Doing a little research on William Morris' A King's Lesson, which I posted last week, I came across this interesting article by Éva Péteri discussing the historical sources used by Morris. I won't repeat everything she wrote, please do go and read the article if you are interested, but she demonstrates that there are enough similarities between Morris' story and a poem by Hungarian János Garay entitled King Matthias in Gömör to suggest he had access to it, despite the fact that it wasn't translated into English at the time he wrote A King's Lesson and that Morris spoke only a little German - a language it had been published in. The tale is apparently a well known one in Hungary and this poem is simply the most popular mid-nineteenth century rendition of it. Despite this it is still very hard to find in English and so I thought I would publish it here.
King Matthias in Gömör
Every one loved King Matthias, when his charger he rode
To victory in all our battles and our enemies bestrode:
In peace his strength made him the velvet couch despise,
He came and went, for his people's good, listening to our cries,
Through Transdanubia, through all our mighty land,
Through the counties of Tisza he waved his judge's wand,
And none who fell before his knees and cried their grief
Went from his court with less than justice and relief.
And last he came to Gömör and held a royal feast,
As is the Magyar custom, from ancient times at least.
Ten thousand toasts were drunk both serious and gay,
The golden wine of Tokay flowed as night was turned to day.
"God damn the bloody Turk, bring Germans to defeat,
May Christ our Saviour lay all Czechs beneath our Champion's feet!"
The warrior toasts were drunk. At last the country's wealth
Was coupled with the cries, "Our good King Matthias' health!"
Alas, when at the end the nobles could drink no more
And when, in silly drunkenness, they fell upon the floor,
One toast they had forgot, "To those who press the wine,
The toiling peasant daylong bending o'er the vine."
"Gentlemen," King Matthias smiled, liking the idea of a joke,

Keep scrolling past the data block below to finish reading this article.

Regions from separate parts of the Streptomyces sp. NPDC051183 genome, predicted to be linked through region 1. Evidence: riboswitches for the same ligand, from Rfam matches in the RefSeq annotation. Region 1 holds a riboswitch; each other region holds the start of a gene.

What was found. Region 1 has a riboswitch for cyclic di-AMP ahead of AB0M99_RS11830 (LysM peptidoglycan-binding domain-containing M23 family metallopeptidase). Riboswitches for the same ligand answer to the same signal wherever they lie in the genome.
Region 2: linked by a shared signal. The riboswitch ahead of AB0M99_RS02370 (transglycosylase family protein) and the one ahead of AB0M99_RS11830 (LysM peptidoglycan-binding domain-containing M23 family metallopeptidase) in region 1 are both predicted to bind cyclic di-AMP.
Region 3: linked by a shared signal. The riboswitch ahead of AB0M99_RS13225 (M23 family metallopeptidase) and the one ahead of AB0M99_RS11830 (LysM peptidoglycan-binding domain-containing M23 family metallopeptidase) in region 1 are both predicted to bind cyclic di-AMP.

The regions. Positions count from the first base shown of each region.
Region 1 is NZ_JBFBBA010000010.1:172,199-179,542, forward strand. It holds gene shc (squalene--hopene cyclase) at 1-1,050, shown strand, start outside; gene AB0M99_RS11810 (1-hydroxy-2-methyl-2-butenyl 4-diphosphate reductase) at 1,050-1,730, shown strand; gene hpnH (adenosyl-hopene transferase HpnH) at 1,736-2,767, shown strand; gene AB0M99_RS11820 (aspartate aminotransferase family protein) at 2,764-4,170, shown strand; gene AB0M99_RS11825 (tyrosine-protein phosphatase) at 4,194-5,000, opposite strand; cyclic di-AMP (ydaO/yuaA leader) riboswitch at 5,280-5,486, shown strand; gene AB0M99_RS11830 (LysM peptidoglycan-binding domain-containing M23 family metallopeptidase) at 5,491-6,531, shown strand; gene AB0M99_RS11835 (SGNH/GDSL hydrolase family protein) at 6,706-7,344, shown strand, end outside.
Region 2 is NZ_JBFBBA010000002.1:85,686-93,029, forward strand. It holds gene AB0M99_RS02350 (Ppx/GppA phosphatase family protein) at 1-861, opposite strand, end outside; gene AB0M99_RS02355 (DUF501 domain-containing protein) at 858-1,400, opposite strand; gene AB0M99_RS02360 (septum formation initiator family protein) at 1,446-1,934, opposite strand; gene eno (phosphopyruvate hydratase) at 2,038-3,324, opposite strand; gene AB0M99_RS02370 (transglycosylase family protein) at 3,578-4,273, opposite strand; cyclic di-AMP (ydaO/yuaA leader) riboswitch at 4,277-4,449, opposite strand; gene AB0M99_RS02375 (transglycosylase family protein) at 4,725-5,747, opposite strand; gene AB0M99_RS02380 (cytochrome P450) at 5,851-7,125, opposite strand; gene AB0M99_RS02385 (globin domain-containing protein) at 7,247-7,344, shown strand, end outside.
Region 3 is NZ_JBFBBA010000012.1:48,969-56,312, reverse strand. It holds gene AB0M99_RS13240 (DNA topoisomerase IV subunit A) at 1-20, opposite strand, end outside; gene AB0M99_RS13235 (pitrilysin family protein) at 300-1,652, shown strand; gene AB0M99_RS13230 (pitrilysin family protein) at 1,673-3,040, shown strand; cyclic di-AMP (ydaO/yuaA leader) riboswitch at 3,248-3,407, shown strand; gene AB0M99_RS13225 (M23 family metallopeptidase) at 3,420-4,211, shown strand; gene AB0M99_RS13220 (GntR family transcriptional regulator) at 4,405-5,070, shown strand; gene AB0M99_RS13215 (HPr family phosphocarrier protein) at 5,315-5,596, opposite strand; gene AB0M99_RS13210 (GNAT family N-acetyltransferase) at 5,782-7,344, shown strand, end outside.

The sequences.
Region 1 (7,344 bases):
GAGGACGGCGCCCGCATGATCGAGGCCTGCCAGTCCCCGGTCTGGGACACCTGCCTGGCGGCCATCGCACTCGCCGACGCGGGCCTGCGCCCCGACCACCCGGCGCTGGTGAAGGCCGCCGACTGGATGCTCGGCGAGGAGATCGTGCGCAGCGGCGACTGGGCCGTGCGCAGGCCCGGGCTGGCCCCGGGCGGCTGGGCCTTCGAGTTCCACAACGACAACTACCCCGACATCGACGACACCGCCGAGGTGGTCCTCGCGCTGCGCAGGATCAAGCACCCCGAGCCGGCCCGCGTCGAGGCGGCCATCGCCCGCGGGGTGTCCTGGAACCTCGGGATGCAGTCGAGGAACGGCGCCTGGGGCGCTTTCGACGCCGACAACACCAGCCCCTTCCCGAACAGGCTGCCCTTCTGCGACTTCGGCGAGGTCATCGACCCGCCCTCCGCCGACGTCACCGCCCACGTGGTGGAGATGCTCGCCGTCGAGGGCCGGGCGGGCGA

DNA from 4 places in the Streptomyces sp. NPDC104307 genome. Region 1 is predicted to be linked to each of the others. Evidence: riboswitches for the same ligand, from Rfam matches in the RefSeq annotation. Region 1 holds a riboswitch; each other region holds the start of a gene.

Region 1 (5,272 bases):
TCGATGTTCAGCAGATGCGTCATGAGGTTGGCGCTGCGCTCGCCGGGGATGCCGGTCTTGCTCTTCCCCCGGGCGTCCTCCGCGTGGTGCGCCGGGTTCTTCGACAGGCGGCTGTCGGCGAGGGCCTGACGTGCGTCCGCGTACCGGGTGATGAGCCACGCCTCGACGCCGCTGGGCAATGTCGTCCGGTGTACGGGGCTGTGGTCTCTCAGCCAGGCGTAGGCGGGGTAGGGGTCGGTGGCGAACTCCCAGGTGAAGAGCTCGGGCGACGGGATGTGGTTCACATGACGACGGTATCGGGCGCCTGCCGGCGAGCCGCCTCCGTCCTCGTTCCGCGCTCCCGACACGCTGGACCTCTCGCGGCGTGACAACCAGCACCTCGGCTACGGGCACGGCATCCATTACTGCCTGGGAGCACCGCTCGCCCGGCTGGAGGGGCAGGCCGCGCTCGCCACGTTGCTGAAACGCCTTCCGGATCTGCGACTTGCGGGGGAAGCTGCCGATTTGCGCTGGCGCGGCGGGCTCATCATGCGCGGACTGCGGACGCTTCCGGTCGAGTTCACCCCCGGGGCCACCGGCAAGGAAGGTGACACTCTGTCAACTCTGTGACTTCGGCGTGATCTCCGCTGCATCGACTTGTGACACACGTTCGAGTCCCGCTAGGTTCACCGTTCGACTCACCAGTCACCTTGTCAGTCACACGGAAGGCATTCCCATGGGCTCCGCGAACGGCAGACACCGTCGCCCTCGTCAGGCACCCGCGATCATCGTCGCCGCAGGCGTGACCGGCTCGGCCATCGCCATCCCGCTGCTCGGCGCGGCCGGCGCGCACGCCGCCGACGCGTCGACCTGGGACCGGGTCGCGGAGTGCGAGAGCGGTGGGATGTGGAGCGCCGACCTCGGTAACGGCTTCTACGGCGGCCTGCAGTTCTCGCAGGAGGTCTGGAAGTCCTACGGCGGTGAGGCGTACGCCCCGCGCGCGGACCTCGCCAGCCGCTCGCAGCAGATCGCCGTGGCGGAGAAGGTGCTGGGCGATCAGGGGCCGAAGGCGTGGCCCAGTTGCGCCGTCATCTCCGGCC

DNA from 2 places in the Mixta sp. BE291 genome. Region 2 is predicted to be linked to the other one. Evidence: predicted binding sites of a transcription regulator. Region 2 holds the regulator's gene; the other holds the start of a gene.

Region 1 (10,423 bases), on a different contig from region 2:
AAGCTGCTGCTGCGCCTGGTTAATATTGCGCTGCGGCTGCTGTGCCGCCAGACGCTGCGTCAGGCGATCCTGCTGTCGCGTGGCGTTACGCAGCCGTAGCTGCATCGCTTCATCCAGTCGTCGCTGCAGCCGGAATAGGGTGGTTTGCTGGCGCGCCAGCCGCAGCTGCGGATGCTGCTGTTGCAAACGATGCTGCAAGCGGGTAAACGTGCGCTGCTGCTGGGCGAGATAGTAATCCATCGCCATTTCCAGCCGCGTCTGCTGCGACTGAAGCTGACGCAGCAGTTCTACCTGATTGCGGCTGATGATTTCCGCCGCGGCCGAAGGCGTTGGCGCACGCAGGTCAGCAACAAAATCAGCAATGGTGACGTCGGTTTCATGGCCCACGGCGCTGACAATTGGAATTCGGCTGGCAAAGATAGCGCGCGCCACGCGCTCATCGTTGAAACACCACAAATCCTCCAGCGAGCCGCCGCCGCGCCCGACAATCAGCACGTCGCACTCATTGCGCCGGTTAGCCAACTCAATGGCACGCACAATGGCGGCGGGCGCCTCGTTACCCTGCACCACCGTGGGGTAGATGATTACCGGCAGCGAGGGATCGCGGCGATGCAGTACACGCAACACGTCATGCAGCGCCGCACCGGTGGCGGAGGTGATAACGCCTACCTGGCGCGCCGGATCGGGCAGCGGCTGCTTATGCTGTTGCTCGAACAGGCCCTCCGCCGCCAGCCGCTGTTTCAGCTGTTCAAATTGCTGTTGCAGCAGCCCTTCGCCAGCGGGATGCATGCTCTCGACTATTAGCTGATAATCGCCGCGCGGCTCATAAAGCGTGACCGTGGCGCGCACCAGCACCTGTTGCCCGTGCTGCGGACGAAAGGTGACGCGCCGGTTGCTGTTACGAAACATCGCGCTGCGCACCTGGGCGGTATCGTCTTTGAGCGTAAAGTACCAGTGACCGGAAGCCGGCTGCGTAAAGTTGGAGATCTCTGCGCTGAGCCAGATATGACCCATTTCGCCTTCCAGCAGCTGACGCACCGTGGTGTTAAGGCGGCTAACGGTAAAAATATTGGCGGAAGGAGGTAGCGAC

"The workers have toiled all day beneath a heavy yoke
That we might royally feast. 'Tis time we gave them rest.
They shall sit down in our places and drink of the very best."
The king rose from the table, like the sun in midday sky,
"Up, follow me," he cried, "or I'll know the reason why."
The besotted nobles staggered up to fall in with his command,
"Come," he roared laughing, "we go to conquer the land!"
The sun stood still in wonder, wide-eyed the peasants stare
As their mighty king, their Champion, combed out his golden hair,
And wonder more than wonder, no longer the sword and shield
His conquering arm began the humble spade to wield.
But their wonder changed to laughter, when the courtiers they saw,
Full of soft living, the spade making their hands raw.
And while the weak nobles sweated, with anguish filled,
Their Champion, Matthias, more than an acre had tilled.
Oh, the cries that rose from the little men, the sky was rent,
"Release us, O Majesty, from this hard punishment.
None of us fear the sword but, alas, O King, we're afraid
Of this mighty instrument we cannot wield — the peasant's spade."
In the end Kind Matthias relented. Using his spade,
Which he drew from the shining furrow his work had made,
As a royal sceptre, his words and his mien severe,
"Listen, O you fat courtlings, listen to me and hear
This lesson: You now have learned half dead with toil,
That your soft living is founded on this clumpish soil,
That they, who till it and make it yield its crop,
Work till their muscles scream and until they drop.
So, back in your banqueting halls, by riches beset,
Remember my words. When you toast you will not forget
To lift your glasses to lift your hearts and minds
To the vine-dressers, cowherds, the shepherds, and hinds."
In Gömör, thus did King Matthias enhance his noble joke,
Laying upon his people the lightest of heavy yokes,
And so increased their love for him, no sweat was too severe,
That even today they love him, and his mighty name revere.
Source: Makkai, Á (Ed.) (1996) In Quest of the Miracle Stag: The Poetry of Hungary, University of Illnois Press